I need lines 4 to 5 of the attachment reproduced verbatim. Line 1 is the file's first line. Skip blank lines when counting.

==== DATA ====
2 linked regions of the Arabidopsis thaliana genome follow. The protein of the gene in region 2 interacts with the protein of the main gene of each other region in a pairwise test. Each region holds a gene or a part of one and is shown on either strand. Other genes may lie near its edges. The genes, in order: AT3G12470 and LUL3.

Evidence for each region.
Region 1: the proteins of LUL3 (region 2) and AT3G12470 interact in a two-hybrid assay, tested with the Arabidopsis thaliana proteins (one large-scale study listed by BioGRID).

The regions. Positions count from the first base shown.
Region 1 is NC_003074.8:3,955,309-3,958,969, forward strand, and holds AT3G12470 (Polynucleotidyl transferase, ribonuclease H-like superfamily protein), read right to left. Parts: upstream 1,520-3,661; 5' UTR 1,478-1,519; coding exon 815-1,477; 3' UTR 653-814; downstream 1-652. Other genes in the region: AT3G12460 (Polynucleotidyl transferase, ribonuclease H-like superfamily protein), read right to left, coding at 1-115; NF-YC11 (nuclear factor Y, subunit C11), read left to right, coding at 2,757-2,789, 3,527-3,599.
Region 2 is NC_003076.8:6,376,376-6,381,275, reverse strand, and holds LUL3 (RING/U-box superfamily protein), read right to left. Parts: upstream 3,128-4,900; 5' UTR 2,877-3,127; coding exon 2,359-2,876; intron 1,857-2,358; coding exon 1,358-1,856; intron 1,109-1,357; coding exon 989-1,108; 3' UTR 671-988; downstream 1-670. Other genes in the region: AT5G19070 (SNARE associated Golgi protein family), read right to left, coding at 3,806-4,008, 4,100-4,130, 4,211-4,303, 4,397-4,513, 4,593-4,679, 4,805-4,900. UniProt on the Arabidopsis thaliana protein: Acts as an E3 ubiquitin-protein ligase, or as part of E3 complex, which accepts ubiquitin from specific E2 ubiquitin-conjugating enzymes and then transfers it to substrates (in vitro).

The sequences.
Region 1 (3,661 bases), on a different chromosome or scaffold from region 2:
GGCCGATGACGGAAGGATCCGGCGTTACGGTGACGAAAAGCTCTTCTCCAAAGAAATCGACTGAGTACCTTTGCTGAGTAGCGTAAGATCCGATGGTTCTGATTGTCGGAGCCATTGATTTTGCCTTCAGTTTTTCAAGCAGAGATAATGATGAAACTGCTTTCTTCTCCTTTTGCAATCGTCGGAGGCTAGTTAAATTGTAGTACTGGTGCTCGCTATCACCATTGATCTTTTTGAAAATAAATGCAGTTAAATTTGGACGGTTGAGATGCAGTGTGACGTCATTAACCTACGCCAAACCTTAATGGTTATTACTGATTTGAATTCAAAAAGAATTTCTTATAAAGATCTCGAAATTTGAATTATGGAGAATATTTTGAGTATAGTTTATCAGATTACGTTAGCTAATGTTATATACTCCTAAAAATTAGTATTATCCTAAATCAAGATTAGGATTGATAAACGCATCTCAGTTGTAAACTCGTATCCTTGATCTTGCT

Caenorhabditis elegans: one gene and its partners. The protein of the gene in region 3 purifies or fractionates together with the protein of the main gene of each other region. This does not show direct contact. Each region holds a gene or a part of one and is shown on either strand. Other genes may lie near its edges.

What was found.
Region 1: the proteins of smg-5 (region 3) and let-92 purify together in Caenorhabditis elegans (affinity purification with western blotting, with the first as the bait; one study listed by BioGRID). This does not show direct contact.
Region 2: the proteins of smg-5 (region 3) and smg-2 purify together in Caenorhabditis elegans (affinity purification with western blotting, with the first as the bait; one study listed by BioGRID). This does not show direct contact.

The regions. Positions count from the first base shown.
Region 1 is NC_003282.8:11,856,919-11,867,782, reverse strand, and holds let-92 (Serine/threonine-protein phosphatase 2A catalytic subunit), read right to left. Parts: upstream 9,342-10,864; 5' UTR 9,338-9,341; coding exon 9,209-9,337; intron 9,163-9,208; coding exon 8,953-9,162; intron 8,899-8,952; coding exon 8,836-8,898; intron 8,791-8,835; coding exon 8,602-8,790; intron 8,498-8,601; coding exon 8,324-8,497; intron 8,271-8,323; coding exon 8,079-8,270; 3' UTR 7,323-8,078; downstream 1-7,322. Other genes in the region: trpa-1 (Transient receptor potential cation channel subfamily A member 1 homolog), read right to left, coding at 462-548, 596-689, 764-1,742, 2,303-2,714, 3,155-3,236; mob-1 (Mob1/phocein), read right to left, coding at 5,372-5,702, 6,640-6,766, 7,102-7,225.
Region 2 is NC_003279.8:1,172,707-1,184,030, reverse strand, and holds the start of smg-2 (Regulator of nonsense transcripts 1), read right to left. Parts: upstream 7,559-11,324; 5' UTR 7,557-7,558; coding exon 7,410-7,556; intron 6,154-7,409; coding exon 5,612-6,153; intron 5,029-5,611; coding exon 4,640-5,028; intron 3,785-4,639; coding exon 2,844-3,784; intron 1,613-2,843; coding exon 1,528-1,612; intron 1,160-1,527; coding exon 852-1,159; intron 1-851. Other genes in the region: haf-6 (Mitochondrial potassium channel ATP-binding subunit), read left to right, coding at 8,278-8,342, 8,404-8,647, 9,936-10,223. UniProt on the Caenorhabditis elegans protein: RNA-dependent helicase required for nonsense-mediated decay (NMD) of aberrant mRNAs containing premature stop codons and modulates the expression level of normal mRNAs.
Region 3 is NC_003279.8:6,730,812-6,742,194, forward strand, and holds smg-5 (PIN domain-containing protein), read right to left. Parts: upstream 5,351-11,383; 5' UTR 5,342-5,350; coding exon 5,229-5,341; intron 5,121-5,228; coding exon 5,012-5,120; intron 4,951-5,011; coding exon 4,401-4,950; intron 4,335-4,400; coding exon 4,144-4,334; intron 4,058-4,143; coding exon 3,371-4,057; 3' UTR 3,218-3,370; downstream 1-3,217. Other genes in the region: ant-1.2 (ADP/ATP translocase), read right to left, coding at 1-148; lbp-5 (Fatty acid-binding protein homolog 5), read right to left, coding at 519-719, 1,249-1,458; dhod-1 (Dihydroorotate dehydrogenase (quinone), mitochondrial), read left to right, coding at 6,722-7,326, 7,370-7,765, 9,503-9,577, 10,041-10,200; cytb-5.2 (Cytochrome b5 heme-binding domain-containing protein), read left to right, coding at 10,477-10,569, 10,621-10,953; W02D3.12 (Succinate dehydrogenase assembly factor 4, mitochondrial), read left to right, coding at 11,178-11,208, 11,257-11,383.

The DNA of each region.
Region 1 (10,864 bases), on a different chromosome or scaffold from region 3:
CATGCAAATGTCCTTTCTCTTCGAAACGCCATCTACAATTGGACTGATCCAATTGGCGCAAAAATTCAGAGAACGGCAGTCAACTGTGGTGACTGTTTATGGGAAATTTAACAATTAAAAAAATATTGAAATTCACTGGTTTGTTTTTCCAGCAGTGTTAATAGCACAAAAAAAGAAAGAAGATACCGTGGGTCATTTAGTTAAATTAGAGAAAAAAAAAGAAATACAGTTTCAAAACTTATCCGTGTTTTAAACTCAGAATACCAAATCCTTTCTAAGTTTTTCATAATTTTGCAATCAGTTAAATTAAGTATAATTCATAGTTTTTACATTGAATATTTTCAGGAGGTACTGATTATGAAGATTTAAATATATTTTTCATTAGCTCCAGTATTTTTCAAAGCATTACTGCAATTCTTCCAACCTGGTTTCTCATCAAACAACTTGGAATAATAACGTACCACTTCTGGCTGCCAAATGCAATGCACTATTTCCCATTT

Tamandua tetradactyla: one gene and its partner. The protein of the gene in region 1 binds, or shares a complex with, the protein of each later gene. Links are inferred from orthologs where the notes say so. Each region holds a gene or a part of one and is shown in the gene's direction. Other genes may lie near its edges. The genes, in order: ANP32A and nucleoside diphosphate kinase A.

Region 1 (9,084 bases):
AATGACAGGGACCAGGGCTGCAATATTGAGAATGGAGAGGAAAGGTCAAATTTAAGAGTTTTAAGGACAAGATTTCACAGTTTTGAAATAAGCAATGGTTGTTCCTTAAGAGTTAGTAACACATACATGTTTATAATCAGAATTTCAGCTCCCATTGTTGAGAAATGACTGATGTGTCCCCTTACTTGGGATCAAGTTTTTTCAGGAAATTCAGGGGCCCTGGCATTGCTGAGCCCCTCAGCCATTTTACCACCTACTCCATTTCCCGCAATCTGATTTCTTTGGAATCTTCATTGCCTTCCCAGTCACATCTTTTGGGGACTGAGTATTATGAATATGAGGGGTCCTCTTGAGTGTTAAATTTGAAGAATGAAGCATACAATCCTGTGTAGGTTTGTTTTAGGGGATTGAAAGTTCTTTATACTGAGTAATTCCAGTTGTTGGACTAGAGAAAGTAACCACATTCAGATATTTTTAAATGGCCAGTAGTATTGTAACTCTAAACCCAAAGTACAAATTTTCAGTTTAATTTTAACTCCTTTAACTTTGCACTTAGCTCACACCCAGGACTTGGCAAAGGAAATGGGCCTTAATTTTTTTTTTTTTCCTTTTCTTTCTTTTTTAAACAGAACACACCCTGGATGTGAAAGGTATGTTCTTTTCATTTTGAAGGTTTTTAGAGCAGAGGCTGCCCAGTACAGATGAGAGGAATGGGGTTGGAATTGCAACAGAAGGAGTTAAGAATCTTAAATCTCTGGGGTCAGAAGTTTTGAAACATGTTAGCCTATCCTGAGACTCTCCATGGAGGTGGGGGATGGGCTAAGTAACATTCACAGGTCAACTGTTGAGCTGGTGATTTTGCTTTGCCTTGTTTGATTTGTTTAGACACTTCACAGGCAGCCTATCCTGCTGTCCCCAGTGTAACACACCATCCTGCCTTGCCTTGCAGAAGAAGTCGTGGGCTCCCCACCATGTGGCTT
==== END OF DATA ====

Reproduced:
The regions. Positions count from the first base shown.
Region 1 is NC_003074.8:3,955,309-3,958,969, forward strand, and holds AT3G12470 (Polynucleotidyl transferase, ribonuclease H-like superfamily protein), read right to left. Parts: upstream 1,520-3,661; 5' UTR 1,478-1,519; coding exon 815-1,477; 3' UTR 653-814; downstream 1-652. Other genes in the region: AT3G12460 (Polynucleotidyl transferase, ribonuclease H-like superfamily protein), read right to left, coding at 1-115; NF-YC11 (nuclear factor Y, subunit C11), read left to right, coding at 2,757-2,789, 3,527-3,599.